The Curse of the Living Windows - page 2
Windows Wants Your Private SpacesI told him, he gave me the numbers, and by the end we were chatting like friends. On a line that his bosses were surely monitoring I didn't want ask him whether he personally was a fan or a user of Linux (several of the techs at my dialup ISP were), but I have a hunch I got a lot better treatment than I would have if I'd been just Joe Windowsuser.
I've been happily surfing and downloading for the past few days now, so it wasn't until this morning that I decided to examine the physical adware that was packaged with the modem. I put the CD in my isolated Windows XP box and played along with the instructions until it said indignantly, "You have no cable for an internet connection" (or words to that effect). Okay, no more fun there, what does the brochure say?
Getting a Piece of that Gullible Action"In one convenient package, Windows Live One Care helps protect
(HELPS protect -- no guarantee there, just a bit of assistance)
against viruses, spyware, hackers, and other unwanted intruders,
(wanted intruders are welcome?)
uses its optimization features to help
keep your PC running at its speediest, and even regularly backs up your important files.
(Where? In a secret vault just outside Manila?)
Windows Live One Care is always on
(Resistance is futile!)
and constantly advises you of the status of your PC's health..."
Gosh, what an opportunity! All I have to sacrifice to have this ISP is a few dollars a month and free access to anything whatsoever that I have entrusted to my OWN, PERSONAL, PRIVATE computer! This isn't me going on the web to play in Pornoworld, this is inviting Microsneak to crawl right down my program stack every time I turn on my computer!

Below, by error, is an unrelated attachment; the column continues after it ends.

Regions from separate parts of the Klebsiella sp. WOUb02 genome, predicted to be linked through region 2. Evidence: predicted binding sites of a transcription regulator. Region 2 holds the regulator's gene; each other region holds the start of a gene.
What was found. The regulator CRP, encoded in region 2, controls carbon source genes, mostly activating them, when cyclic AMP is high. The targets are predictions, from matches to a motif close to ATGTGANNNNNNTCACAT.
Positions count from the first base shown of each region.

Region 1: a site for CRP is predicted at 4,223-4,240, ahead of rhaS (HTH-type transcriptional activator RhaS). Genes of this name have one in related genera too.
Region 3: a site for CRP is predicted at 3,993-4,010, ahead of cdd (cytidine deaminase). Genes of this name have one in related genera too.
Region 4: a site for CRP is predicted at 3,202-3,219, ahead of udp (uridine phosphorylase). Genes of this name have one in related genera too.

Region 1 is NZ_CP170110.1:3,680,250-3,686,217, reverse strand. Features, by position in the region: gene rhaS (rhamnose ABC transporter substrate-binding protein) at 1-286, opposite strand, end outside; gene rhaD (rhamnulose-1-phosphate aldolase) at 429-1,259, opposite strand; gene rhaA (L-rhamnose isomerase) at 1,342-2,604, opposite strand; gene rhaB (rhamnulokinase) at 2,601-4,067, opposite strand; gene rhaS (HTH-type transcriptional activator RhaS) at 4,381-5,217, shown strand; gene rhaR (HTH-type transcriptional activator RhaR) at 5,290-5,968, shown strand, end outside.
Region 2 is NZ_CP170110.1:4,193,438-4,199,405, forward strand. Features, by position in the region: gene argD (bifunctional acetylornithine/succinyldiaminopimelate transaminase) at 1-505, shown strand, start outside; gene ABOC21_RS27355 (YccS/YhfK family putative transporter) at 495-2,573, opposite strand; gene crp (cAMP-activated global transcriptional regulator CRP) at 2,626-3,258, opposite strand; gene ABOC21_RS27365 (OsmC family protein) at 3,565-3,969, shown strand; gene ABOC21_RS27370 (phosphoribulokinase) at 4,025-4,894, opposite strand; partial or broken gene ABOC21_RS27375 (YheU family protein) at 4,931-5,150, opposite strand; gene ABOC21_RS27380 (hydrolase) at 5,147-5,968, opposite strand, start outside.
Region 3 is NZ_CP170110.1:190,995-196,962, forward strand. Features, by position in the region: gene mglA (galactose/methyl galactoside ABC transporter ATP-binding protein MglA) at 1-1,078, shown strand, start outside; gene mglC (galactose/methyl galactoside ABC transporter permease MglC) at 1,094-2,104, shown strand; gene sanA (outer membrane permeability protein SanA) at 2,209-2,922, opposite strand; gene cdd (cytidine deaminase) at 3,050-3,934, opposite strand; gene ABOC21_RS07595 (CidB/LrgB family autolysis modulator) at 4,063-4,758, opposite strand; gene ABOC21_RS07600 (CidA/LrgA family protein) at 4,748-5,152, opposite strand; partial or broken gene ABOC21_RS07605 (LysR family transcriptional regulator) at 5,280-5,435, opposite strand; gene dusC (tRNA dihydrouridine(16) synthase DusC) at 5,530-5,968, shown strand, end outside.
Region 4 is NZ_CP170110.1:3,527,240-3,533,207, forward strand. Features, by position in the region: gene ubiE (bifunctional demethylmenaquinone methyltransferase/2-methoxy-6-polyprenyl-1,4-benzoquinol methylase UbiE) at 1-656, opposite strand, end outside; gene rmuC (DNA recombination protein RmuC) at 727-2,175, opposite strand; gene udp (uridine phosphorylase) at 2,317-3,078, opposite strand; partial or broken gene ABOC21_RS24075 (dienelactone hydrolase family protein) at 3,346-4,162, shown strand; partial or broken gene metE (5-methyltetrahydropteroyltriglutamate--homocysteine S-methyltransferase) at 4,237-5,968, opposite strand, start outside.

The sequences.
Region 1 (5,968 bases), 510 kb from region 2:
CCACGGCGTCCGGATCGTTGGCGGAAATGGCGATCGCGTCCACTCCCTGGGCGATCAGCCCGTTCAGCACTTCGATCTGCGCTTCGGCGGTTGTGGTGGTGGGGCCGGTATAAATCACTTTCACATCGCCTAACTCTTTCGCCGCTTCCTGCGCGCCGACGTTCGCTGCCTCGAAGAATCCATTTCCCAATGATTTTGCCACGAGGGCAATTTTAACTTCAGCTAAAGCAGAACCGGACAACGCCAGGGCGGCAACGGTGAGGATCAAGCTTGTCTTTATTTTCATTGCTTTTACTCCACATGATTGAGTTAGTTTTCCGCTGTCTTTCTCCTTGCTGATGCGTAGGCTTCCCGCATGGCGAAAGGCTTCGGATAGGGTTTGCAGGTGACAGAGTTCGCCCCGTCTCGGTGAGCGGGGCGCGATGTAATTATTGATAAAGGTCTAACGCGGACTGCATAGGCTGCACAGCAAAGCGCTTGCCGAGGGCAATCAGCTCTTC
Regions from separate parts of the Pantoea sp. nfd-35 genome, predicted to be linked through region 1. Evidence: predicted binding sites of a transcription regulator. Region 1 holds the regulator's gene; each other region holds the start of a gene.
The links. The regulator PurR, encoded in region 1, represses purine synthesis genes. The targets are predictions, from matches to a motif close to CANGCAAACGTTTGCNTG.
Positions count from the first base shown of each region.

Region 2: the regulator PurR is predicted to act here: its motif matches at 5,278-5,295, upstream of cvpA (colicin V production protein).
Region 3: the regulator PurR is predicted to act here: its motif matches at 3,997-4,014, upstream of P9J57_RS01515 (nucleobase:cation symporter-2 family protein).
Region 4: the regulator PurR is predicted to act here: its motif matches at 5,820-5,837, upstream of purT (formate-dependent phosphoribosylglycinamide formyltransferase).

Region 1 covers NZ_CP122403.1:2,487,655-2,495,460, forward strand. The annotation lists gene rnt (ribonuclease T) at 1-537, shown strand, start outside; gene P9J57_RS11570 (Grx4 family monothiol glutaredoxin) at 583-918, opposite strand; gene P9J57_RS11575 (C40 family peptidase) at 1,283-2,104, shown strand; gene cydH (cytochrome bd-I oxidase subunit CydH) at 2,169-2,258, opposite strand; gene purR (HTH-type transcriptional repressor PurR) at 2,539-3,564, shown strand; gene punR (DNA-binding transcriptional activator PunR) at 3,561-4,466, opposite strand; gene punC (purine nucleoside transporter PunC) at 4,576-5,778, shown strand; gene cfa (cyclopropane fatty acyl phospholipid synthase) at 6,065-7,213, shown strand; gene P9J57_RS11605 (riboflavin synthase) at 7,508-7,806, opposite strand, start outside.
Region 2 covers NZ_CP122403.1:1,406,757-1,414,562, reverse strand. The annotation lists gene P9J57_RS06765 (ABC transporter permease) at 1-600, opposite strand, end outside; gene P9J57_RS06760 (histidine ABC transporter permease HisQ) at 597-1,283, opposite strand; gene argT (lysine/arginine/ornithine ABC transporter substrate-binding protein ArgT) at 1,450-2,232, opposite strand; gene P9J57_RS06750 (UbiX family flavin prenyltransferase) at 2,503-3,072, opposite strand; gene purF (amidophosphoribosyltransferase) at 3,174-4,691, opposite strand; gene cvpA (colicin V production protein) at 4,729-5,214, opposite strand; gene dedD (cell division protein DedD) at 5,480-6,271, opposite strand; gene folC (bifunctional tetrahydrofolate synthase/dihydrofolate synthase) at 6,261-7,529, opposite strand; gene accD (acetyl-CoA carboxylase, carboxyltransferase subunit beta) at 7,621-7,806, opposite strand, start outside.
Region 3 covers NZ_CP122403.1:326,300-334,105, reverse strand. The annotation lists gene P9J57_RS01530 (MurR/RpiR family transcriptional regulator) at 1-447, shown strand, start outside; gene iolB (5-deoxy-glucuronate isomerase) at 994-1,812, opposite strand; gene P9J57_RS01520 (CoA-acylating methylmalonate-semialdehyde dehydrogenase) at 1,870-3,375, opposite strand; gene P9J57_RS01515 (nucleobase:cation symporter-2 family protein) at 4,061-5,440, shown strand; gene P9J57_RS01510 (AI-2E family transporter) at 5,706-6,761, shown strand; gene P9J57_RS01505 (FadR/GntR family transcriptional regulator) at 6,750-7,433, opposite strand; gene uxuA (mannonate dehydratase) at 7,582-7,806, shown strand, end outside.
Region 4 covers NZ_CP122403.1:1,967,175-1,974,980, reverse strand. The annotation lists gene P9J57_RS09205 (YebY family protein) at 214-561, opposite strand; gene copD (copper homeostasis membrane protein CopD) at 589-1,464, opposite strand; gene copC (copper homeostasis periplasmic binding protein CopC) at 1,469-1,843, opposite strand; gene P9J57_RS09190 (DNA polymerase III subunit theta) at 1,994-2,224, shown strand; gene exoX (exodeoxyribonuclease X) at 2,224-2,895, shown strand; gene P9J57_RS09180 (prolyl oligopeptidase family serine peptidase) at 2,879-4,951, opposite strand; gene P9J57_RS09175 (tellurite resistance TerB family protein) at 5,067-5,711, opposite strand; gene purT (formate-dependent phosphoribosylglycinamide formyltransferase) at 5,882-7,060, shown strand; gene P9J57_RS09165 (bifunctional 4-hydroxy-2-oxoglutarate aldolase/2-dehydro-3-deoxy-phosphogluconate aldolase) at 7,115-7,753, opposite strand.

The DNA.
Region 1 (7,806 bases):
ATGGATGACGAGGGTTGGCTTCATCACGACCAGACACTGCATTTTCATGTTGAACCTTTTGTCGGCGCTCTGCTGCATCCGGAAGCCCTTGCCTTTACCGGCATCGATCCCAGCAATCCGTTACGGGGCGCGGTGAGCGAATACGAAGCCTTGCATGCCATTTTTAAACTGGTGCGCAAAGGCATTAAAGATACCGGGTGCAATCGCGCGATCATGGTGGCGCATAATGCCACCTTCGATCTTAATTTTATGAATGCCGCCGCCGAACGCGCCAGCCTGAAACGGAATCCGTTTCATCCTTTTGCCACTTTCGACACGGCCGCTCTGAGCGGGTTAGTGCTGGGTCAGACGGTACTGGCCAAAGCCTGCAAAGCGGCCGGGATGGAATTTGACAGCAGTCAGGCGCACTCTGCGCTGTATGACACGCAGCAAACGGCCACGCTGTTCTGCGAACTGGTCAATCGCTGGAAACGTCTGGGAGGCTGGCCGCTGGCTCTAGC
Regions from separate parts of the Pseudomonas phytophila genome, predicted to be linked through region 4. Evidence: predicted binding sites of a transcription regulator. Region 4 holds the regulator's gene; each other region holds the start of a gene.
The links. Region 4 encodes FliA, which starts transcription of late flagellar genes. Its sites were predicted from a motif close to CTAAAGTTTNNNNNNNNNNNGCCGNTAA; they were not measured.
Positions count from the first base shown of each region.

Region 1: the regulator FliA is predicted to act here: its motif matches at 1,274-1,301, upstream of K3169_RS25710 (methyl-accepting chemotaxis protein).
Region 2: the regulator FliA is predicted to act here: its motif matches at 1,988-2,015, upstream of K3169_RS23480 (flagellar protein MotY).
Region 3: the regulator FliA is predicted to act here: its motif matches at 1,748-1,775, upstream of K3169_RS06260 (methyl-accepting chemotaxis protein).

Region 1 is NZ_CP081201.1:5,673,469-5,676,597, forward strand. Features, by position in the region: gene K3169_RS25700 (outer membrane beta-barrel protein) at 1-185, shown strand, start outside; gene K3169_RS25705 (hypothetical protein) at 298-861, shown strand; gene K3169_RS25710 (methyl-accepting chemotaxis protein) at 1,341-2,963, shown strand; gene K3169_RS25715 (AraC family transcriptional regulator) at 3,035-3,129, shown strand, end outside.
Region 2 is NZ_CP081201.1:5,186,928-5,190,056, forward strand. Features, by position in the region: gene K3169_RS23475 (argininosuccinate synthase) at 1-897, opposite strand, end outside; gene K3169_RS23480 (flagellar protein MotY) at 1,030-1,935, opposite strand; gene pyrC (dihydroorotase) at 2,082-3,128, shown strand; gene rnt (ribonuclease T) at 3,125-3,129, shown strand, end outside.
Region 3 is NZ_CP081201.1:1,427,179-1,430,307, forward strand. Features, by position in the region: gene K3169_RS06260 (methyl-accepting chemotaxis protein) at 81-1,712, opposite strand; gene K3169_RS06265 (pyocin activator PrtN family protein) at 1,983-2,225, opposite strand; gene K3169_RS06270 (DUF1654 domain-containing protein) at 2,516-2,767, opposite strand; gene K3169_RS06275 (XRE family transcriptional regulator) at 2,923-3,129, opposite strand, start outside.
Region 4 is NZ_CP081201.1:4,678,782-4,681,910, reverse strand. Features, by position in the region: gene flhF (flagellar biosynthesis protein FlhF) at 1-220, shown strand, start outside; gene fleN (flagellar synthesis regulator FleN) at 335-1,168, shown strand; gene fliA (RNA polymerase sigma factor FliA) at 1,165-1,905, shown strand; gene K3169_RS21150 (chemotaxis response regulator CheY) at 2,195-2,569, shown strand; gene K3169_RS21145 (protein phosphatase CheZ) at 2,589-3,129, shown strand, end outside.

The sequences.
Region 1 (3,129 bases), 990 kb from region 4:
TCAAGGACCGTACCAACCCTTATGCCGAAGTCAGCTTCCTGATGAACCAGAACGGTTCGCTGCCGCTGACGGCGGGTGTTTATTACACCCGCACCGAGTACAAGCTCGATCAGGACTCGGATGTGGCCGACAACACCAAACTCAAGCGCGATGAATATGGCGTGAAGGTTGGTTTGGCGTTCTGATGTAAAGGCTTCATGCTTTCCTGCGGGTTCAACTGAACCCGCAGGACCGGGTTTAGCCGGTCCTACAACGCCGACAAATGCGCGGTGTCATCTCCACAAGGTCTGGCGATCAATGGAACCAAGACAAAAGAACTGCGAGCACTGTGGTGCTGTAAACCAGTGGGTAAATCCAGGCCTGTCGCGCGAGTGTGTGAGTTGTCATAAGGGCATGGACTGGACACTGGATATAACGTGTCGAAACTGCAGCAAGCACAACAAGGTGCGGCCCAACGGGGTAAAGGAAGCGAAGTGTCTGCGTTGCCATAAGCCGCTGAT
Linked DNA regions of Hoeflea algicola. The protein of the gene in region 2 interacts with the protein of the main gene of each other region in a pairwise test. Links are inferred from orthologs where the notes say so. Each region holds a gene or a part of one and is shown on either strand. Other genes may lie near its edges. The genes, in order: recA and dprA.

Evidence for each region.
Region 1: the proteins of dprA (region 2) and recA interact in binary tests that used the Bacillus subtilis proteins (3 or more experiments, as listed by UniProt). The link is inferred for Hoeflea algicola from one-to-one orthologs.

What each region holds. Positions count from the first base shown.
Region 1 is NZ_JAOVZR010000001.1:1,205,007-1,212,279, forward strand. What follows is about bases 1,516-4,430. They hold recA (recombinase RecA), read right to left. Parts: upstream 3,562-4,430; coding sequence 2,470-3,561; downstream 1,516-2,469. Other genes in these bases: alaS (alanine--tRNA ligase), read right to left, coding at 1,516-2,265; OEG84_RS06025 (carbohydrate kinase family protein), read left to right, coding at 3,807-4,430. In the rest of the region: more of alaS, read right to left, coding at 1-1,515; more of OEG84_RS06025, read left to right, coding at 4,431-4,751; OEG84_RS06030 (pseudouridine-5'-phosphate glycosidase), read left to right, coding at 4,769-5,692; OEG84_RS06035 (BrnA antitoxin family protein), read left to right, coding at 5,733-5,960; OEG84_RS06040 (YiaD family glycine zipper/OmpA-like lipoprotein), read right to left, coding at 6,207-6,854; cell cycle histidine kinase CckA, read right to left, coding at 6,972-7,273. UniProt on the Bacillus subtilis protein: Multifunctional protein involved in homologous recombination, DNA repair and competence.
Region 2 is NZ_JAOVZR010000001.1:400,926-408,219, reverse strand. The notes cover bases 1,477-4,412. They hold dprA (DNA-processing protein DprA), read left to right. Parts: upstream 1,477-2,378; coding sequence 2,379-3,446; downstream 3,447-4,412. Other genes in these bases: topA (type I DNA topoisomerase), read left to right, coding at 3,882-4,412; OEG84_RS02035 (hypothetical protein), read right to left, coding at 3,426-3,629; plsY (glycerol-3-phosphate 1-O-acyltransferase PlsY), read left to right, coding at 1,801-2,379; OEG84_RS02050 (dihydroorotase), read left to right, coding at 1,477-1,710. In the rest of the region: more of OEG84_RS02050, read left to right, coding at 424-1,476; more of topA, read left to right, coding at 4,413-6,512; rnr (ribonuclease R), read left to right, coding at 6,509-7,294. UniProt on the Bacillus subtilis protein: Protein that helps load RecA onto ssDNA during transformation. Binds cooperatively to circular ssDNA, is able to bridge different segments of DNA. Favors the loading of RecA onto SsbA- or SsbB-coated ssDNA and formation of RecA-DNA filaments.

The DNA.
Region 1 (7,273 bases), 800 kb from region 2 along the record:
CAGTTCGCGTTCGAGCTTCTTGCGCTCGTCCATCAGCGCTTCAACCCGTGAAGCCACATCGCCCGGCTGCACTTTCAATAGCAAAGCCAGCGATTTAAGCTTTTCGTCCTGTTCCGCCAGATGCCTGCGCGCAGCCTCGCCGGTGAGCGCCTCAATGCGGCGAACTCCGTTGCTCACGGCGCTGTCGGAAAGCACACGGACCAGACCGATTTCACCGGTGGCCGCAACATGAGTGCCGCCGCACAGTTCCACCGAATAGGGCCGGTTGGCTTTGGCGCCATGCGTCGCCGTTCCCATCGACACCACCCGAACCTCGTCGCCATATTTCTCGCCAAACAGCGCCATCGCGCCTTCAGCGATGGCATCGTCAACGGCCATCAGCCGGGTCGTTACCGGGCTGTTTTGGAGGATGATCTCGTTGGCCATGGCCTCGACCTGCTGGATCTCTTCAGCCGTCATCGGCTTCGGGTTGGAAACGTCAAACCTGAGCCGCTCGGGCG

Okay, you do have to download that program from their site, so it is in a sense optional, unlike the simpler Quick Care that monitors only your connection and is installed automatically, no matter what. But then, Microsoft has always warned that it is only gullible, uninformed users who make their Windows computers so vulnerable, because users will download any outrageous scam that offers something that sounds good. I guess they figured they might as well get in on that action themselves.
At the cost of one tech help phone call and my Linux OS I had managed to bypass all that stuff. If I have one regret, it's that my little old Windows box, which I've had for nearly six years, must feel neglected. I can tell -- it blinks sadly at me as it boots up, not the cheerful winking it used to greet me with as we sprang into dialup action together battling timeouts and 676 errors to fight our way into cyberspace. But it will remain the custodian and co-author of my two unpublished novels and a raft of short works, which I will keep safely stored far from the prying apps of the Windows Wehrmacht.
Maybe for its sixth birthday I'll double boot it with some exotic Linux distro. Let's see...
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